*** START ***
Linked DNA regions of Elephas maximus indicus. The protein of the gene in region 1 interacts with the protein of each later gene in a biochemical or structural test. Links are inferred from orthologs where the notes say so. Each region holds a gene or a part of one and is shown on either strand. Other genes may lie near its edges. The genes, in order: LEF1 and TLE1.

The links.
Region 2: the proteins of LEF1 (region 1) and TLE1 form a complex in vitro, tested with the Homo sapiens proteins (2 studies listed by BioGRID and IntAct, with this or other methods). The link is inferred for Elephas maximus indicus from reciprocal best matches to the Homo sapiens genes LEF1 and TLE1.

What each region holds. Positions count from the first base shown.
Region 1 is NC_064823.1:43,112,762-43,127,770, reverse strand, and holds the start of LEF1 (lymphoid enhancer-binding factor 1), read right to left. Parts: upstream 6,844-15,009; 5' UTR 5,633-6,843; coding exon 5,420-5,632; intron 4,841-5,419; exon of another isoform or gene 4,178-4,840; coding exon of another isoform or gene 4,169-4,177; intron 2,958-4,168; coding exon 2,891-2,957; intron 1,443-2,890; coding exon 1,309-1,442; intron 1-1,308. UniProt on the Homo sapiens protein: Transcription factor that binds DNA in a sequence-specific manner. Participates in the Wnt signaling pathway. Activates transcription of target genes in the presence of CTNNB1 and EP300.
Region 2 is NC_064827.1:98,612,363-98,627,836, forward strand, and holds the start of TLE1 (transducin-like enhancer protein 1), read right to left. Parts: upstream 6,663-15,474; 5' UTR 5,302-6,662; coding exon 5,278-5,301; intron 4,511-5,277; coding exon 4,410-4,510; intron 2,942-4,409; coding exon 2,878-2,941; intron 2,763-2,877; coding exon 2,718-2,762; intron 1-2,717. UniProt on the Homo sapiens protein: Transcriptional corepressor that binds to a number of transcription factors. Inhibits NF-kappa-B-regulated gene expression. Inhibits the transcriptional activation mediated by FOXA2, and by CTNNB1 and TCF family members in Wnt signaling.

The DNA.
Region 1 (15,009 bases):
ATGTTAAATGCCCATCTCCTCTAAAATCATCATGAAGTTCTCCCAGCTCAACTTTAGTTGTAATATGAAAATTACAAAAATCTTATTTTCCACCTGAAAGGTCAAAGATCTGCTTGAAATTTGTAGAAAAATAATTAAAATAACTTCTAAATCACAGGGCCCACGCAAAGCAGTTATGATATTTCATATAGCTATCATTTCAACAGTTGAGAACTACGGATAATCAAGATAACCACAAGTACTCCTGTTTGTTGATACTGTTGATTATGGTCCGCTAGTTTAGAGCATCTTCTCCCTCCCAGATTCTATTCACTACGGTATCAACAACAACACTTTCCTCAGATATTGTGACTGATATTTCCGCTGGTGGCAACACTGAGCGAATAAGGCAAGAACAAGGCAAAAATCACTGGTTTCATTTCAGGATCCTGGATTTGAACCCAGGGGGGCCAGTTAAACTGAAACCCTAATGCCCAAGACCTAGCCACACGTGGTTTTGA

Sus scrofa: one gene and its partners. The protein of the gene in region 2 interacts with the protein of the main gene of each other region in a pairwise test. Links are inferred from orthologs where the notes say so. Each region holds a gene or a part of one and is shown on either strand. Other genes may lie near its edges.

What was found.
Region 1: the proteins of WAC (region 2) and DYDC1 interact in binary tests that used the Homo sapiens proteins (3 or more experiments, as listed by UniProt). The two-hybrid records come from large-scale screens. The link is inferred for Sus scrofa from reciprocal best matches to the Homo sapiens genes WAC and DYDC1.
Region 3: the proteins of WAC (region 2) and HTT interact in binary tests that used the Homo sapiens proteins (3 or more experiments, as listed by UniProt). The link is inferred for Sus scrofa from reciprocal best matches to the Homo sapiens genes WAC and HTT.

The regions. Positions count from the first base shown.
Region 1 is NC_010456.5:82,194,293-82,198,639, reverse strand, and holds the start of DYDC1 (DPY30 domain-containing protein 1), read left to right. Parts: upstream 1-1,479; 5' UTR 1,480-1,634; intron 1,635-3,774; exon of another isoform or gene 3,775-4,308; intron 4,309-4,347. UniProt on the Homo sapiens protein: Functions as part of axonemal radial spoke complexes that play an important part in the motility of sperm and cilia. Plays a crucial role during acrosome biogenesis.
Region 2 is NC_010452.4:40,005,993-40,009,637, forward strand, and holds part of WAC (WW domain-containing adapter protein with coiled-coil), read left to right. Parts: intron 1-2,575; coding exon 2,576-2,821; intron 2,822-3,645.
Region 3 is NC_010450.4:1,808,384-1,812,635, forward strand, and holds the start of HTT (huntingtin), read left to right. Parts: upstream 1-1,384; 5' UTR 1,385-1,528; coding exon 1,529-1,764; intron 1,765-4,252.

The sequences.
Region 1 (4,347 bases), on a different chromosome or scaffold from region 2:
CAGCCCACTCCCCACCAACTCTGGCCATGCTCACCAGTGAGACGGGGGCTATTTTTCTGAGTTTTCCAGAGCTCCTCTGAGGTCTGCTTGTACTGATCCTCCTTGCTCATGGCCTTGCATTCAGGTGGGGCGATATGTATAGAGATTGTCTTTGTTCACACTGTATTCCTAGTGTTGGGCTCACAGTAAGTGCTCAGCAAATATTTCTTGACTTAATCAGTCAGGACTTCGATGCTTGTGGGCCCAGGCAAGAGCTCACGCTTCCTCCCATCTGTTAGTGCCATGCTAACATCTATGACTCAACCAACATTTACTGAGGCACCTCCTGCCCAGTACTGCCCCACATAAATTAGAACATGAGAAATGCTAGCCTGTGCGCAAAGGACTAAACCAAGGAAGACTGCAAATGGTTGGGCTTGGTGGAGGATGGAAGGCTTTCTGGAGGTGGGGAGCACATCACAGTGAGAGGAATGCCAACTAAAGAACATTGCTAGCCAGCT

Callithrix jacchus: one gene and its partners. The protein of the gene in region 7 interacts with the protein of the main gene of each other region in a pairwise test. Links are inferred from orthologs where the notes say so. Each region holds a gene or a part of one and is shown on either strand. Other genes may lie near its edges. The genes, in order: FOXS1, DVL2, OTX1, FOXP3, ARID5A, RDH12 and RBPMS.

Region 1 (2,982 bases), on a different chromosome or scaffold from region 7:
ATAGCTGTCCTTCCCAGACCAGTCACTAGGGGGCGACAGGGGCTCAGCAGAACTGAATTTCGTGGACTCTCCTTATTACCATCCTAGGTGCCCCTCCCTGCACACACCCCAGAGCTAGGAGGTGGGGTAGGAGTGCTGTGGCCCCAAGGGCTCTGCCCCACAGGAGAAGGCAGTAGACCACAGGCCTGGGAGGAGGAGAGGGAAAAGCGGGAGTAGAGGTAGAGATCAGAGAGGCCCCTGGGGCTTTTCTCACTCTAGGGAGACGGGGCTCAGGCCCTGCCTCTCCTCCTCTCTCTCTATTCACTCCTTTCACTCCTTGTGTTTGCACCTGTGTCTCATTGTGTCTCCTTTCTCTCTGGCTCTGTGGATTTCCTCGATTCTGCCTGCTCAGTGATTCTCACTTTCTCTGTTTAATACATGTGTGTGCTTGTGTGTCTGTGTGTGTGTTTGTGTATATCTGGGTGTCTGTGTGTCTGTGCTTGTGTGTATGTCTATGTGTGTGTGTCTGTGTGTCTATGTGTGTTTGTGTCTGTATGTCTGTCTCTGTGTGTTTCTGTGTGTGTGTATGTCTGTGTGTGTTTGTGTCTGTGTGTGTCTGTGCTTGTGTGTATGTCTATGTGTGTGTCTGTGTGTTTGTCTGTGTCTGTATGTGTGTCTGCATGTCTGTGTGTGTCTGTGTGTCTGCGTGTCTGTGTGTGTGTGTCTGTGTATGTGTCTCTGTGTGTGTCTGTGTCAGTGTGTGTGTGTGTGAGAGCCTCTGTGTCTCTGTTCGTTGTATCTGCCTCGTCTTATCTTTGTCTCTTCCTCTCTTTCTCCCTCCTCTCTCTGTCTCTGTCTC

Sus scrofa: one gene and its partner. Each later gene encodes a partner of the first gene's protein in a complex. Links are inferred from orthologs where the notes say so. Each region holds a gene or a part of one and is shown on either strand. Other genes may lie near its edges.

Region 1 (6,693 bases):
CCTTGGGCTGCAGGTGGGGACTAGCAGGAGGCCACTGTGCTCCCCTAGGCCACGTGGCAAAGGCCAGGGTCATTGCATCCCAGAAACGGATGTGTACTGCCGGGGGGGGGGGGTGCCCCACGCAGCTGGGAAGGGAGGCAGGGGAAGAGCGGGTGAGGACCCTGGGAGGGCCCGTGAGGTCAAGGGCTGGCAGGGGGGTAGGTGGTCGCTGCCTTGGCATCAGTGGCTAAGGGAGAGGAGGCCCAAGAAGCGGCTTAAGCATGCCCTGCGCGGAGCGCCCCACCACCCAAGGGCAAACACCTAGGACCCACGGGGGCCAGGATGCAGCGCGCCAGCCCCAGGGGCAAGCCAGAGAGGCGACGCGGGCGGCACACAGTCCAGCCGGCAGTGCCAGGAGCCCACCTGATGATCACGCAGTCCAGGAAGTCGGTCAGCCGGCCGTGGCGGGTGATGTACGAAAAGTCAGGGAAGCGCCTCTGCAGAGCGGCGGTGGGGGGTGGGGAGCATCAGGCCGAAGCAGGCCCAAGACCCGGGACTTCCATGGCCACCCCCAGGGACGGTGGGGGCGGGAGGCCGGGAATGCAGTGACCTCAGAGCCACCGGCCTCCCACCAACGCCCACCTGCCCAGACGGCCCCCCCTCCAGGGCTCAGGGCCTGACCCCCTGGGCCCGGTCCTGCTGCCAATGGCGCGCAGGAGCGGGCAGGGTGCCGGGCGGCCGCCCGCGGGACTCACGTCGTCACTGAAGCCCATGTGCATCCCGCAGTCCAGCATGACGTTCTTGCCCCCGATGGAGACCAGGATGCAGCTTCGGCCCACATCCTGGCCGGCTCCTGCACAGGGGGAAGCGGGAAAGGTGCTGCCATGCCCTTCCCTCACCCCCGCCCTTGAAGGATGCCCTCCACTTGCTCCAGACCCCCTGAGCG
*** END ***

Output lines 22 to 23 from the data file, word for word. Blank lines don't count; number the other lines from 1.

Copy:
Region 1 (2,982 bases), on a different chromosome or scaffold from region 7:
ATAGCTGTCCTTCCCAGACCAGTCACTAGGGGGCGACAGGGGCTCAGCAGAACTGAATTTCGTGGACTCTCCTTATTACCATCCTAGGTGCCCCTCCCTGCACACACCCCAGAGCTAGGAGGTGGGGTAGGAGTGCTGTGGCCCCAAGGGCTCTGCCCCACAGGAGAAGGCAGTAGACCACAGGCCTGGGAGGAGGAGAGGGAAAAGCGGGAGTAGAGGTAGAGATCAGAGAGGCCCCTGGGGCTTTTCTCACTCTAGGGAGACGGGGCTCAGGCCCTGCCTCTCCTCCTCTCTCTCTATTCACTCCTTTCACTCCTTGTGTTTGCACCTGTGTCTCATTGTGTCTCCTTTCTCTCTGGCTCTGTGGATTTCCTCGATTCTGCCTGCTCAGTGATTCTCACTTTCTCTGTTTAATACATGTGTGTGCTTGTGTGTCTGTGTGTGTGTTTGTGTATATCTGGGTGTCTGTGTGTCTGTGCTTGTGTGTATGTCTATGTGTGTGTGTCTGTGTGTCTATGTGTGTTTGTGTCTGTATGTCTGTCTCTGTGTGTTTCTGTGTGTGTGTATGTCTGTGTGTGTTTGTGTCTGTGTGTGTCTGTGCTTGTGTGTATGTCTATGTGTGTGTCTGTGTGTTTGTCTGTGTCTGTATGTGTGTCTGCATGTCTGTGTGTGTCTGTGTGTCTGCGTGTCTGTGTGTGTGTGTCTGTGTATGTGTCTCTGTGTGTGTCTGTGTCAGTGTGTGTGTGTGTGAGAGCCTCTGTGTCTCTGTTCGTTGTATCTGCCTCGTCTTATCTTTGTCTCTTCCTCTCTTTCTCCCTCCTCTCTCTGTCTCTGTCTC